A journalistic low: Being the news

Last week, a reporter from St. Louis’ KSDK-TV decided it would be a dandy idea to test the security measures of some local high schools. His inquiry—and suspicious-looking behavior—at suburban Kirkwood High School caused administrators to lockdown the school for more than 40 minutes.

KSDK likes to call itself “NewsChannel 5.” Its slogan, in recent years, has been “Where the News Comes First.”

In this instance, the news clearly did come first—but not in a good way. The news department’s eagerness for a scoop really did come before everything else—including common sense, journalistic ethics, and the emotional well-being of the locked-down students and their panicked parents.

In a world that has almost completely disappeared, to be a journalist meant to observe and to report the news, not be the news. I guess the crew at St. Louis’ KSDK-TV was absent when that subject was discussed in whatever passes for journalism at some schools these days.

There were probably several other ways to get this story without scaring the hell out of an entire school community. You could, for example, simply pick up the phone, call the school, and tell them what you’re working on—maybe even get them to agree, in advance, to a secret-shopper gambit. You could interview people—kids, teachers, administrators, the school cop. But, of course, those conventional strategies would require actually interacting with people, perhaps even taking notes and checking facts—things that you can’t do via text messaging—things that aren’t nearly as fun, easy, and sensational as an ambush.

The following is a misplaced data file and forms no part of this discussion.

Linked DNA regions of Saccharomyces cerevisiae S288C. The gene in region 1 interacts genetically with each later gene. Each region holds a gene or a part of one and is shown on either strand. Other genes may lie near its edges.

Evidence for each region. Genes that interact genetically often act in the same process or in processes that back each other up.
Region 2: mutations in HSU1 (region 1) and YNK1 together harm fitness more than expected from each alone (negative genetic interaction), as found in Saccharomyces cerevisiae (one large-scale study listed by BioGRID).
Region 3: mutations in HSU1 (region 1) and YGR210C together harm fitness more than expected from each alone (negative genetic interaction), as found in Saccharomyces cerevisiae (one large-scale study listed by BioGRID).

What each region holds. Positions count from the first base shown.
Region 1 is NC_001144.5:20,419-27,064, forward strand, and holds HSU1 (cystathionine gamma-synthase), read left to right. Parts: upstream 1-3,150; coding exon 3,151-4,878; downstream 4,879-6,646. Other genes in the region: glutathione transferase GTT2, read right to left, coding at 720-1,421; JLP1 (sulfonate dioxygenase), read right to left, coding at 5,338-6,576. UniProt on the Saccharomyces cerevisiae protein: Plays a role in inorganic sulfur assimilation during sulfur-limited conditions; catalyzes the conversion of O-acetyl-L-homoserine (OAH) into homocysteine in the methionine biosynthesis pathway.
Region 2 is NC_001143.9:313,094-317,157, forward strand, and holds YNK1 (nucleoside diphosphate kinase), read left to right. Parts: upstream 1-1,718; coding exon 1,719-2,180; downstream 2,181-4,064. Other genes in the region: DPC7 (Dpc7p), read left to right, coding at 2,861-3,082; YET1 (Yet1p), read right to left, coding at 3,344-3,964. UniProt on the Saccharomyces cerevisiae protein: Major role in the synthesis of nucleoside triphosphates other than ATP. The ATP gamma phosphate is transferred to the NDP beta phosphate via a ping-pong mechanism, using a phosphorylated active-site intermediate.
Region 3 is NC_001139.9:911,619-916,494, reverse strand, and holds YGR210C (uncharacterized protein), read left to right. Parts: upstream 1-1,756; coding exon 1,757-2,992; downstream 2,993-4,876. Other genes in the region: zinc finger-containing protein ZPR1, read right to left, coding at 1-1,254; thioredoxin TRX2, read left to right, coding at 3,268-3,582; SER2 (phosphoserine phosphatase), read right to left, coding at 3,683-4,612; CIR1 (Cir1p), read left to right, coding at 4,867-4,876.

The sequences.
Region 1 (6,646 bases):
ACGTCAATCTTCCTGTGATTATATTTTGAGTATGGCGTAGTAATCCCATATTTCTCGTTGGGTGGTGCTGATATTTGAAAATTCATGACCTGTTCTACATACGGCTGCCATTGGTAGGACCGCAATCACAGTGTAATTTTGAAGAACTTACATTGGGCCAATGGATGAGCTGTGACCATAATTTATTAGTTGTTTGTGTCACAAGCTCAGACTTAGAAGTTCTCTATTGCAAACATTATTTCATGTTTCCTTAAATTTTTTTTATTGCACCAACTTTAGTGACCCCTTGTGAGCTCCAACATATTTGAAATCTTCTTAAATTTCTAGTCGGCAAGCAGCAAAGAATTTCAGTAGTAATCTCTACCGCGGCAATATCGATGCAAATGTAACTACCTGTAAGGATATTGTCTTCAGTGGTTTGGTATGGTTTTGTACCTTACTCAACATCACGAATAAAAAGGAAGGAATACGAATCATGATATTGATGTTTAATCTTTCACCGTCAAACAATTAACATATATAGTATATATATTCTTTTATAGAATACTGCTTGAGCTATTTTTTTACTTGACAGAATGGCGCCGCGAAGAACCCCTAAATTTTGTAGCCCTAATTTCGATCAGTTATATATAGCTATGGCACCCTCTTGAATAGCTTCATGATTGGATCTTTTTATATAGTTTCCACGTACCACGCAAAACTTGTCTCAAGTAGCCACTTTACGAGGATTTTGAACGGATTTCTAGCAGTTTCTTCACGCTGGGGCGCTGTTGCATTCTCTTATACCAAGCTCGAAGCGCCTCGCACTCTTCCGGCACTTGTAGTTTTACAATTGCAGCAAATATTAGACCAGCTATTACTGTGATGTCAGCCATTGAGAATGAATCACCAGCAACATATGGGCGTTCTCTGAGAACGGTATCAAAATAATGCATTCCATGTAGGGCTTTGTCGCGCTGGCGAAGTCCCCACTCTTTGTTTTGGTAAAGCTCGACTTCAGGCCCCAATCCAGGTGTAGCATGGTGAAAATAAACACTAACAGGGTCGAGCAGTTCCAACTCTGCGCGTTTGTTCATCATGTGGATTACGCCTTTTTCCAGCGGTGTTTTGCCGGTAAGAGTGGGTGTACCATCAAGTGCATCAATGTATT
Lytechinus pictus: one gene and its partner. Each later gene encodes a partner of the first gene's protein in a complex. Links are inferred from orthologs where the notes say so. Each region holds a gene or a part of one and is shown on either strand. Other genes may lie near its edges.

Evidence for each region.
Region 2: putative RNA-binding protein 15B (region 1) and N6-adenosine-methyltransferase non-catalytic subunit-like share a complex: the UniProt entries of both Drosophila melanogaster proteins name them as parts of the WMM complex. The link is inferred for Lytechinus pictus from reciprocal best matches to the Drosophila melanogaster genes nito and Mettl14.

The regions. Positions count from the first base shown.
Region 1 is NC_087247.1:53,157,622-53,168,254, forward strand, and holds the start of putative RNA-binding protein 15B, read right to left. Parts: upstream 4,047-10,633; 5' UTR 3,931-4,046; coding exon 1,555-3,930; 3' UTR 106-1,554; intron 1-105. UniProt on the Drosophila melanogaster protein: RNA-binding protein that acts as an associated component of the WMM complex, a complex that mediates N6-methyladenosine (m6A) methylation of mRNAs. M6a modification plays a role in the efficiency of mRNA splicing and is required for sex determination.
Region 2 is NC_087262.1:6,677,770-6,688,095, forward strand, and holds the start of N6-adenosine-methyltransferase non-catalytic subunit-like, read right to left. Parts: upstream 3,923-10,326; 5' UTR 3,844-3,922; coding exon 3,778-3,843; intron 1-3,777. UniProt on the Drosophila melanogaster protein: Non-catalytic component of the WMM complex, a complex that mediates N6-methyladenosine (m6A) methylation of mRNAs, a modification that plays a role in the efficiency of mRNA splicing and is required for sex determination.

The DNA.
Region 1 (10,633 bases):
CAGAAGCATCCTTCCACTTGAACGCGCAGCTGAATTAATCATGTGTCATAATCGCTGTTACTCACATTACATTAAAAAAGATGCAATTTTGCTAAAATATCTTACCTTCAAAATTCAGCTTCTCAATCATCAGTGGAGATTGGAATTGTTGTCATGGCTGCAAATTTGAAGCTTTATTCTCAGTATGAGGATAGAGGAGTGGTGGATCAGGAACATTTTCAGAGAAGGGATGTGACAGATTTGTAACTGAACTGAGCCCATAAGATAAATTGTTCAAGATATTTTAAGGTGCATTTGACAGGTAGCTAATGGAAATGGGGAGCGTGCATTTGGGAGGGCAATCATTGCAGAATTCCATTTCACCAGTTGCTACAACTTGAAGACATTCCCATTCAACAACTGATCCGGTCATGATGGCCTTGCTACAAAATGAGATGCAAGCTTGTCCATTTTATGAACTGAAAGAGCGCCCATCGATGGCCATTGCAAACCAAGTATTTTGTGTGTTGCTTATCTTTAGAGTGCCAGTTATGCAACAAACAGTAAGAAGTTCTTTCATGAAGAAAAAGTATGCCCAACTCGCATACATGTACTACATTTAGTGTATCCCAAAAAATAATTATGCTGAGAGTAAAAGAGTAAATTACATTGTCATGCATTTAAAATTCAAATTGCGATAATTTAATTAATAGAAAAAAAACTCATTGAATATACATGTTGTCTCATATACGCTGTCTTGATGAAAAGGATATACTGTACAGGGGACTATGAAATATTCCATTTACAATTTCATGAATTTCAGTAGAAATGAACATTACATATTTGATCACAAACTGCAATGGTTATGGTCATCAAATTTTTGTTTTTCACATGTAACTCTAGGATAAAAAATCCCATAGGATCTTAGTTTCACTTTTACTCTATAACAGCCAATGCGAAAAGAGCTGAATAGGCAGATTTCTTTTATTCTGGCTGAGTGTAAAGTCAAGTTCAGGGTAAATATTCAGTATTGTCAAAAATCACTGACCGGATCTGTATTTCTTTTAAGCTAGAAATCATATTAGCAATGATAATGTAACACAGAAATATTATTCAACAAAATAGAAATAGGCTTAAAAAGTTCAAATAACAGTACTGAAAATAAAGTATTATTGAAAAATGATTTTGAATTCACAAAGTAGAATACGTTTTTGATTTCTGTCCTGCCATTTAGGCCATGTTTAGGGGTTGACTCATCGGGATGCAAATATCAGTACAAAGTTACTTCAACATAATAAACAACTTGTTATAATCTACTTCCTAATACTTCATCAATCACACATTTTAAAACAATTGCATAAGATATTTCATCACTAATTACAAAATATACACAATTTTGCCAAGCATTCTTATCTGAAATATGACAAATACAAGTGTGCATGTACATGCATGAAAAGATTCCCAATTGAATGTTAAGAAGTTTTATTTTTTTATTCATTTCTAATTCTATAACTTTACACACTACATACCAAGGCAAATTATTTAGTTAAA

The result of NewsChannel 5’s poorly-thought-out sneak attack was not a news story that informed us about the various states of school security in an era of gun-crazy school shootings: The story became what the reporter did and its effect on students, staff and parents.

By the way, if the reporter intended to say that Kirkwood High School’s security was lacking, he got that wrong, too. His own behavior—walking in unannounced, asking to speak to the school security administrator, disappearing, and then not responding to cell phone calls to confirm his status as a reporter—set in motion a security response—the lockdown–that  seemed completely appropriate, even if it is an unfortunate, extreme by-product of the times.

Notice, too, that I have not used the name of the reporter. Although we learned his name a few days later, NewsChannel 5 did not initially identify him. So, while news outlets are usually very quick with names of alleged criminals, terrorists and victims, KSDK went all private when its own employee was at the center of the story.

I don’t have a problem with enterprising reporters who get out from behind their desks to nail down a legitimate story through solid interviews, no-nonsense questions, and serious study of primary documents.  In fact, we should welcome that kind of news gathering, because it is the—rare—exact opposite of what we often get: newsreaders essentially, blindly repeating press releases and talking points issued by politicians, police, political parties, and entertainment sources.

KSDK has publicly apologized for the screw-up. It’s  not the first, and it won’t be the last, news outlet to use poor judgment, let an overzealous reporter go too far, get sloppy, or create news where it otherwise might not have occurred. This is simply another example of the continuing degradation of news values in a corporate-driven, profits-first , news-as-entertainment environment.

It’s been said that Mt. Everest makes its own weather. We can’t control that. But it’s simply not okay for news outlets to create–and be–their own news.